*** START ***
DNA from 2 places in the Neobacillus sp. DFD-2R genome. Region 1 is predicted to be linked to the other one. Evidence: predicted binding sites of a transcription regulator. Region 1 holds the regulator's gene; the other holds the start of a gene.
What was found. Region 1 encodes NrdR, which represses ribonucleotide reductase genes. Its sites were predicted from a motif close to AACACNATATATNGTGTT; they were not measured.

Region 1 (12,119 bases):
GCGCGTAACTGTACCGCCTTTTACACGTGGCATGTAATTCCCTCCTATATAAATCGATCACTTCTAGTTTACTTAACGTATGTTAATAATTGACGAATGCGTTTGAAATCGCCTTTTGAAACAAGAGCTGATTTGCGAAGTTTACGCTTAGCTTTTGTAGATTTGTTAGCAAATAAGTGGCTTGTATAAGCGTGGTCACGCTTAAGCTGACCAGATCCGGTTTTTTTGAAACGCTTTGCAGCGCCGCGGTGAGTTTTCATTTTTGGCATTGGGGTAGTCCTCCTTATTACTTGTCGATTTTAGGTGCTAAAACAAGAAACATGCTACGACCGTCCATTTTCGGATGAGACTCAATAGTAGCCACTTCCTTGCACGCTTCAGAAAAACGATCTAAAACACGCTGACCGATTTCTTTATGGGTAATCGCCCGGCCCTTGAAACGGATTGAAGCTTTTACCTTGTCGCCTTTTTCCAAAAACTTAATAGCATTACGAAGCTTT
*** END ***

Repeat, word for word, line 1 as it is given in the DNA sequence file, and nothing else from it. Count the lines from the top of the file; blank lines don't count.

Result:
DNA from 2 places in the Neobacillus sp. DFD-2R genome. Region 1 is predicted to be linked to the other one. Evidence: predicted binding sites of a transcription regulator. Region 1 holds the regulator's gene; the other holds the start of a gene.